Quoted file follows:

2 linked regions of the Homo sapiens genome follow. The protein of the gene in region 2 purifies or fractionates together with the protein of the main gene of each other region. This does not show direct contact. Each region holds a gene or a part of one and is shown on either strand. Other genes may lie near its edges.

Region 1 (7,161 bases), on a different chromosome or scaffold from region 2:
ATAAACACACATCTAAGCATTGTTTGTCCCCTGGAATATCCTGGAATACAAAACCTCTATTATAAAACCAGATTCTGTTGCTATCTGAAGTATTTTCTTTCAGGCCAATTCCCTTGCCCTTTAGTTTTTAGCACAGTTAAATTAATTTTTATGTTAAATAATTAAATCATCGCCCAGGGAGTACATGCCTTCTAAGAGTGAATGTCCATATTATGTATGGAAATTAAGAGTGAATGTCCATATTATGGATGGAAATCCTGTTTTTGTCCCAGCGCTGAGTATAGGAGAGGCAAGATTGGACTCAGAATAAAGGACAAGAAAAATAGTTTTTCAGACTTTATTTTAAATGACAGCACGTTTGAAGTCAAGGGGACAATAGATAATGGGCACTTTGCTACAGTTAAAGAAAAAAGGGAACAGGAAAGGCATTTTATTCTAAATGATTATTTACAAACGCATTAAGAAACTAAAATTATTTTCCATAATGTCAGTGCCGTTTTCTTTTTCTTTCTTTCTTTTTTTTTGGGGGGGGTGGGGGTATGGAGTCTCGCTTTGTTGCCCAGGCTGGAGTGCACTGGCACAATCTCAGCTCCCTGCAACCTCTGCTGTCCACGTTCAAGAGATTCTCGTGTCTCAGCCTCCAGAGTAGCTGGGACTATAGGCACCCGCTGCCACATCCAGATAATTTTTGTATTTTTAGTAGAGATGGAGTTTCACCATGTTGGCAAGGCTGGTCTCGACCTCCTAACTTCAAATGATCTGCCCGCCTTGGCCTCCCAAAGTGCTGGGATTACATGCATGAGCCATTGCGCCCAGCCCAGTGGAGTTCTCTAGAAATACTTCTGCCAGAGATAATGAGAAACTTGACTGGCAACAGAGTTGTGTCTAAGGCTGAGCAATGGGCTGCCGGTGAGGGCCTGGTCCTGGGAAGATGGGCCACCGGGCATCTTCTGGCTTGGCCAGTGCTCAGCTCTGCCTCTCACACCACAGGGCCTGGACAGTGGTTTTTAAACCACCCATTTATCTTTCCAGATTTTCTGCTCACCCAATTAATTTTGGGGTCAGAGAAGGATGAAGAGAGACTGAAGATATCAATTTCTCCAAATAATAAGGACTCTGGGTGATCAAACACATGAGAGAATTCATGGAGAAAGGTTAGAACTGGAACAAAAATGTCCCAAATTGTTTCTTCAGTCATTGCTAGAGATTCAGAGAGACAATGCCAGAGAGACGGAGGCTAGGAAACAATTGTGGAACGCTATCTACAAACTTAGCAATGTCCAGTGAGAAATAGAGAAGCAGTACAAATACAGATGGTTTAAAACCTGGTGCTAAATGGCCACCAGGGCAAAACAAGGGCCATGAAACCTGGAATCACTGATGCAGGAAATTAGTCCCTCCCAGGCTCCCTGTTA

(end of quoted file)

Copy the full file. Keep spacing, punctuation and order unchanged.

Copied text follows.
2 linked regions of the Homo sapiens genome follow. The protein of the gene in region 2 purifies or fractionates together with the protein of the main gene of each other region. This does not show direct contact. Each region holds a gene or a part of one and is shown on either strand. Other genes may lie near its edges.

Region 1 (7,161 bases), on a different chromosome or scaffold from region 2:
ATAAACACACATCTAAGCATTGTTTGTCCCCTGGAATATCCTGGAATACAAAACCTCTATTATAAAACCAGATTCTGTTGCTATCTGAAGTATTTTCTTTCAGGCCAATTCCCTTGCCCTTTAGTTTTTAGCACAGTTAAATTAATTTTTATGTTAAATAATTAAATCATCGCCCAGGGAGTACATGCCTTCTAAGAGTGAATGTCCATATTATGTATGGAAATTAAGAGTGAATGTCCATATTATGGATGGAAATCCTGTTTTTGTCCCAGCGCTGAGTATAGGAGAGGCAAGATTGGACTCAGAATAAAGGACAAGAAAAATAGTTTTTCAGACTTTATTTTAAATGACAGCACGTTTGAAGTCAAGGGGACAATAGATAATGGGCACTTTGCTACAGTTAAAGAAAAAAGGGAACAGGAAAGGCATTTTATTCTAAATGATTATTTACAAACGCATTAAGAAACTAAAATTATTTTCCATAATGTCAGTGCCGTTTTCTTTTTCTTTCTTTCTTTTTTTTTGGGGGGGGTGGGGGTATGGAGTCTCGCTTTGTTGCCCAGGCTGGAGTGCACTGGCACAATCTCAGCTCCCTGCAACCTCTGCTGTCCACGTTCAAGAGATTCTCGTGTCTCAGCCTCCAGAGTAGCTGGGACTATAGGCACCCGCTGCCACATCCAGATAATTTTTGTATTTTTAGTAGAGATGGAGTTTCACCATGTTGGCAAGGCTGGTCTCGACCTCCTAACTTCAAATGATCTGCCCGCCTTGGCCTCCCAAAGTGCTGGGATTACATGCATGAGCCATTGCGCCCAGCCCAGTGGAGTTCTCTAGAAATACTTCTGCCAGAGATAATGAGAAACTTGACTGGCAACAGAGTTGTGTCTAAGGCTGAGCAATGGGCTGCCGGTGAGGGCCTGGTCCTGGGAAGATGGGCCACCGGGCATCTTCTGGCTTGGCCAGTGCTCAGCTCTGCCTCTCACACCACAGGGCCTGGACAGTGGTTTTTAAACCACCCATTTATCTTTCCAGATTTTCTGCTCACCCAATTAATTTTGGGGTCAGAGAAGGATGAAGAGAGACTGAAGATATCAATTTCTCCAAATAATAAGGACTCTGGGTGATCAAACACATGAGAGAATTCATGGAGAAAGGTTAGAACTGGAACAAAAATGTCCCAAATTGTTTCTTCAGTCATTGCTAGAGATTCAGAGAGACAATGCCAGAGAGACGGAGGCTAGGAAACAATTGTGGAACGCTATCTACAAACTTAGCAATGTCCAGTGAGAAATAGAGAAGCAGTACAAATACAGATGGTTTAAAACCTGGTGCTAAATGGCCACCAGGGCAAAACAAGGGCCATGAAACCTGGAATCACTGATGCAGGAAATTAGTCCCTCCCAGGCTCCCTGTTA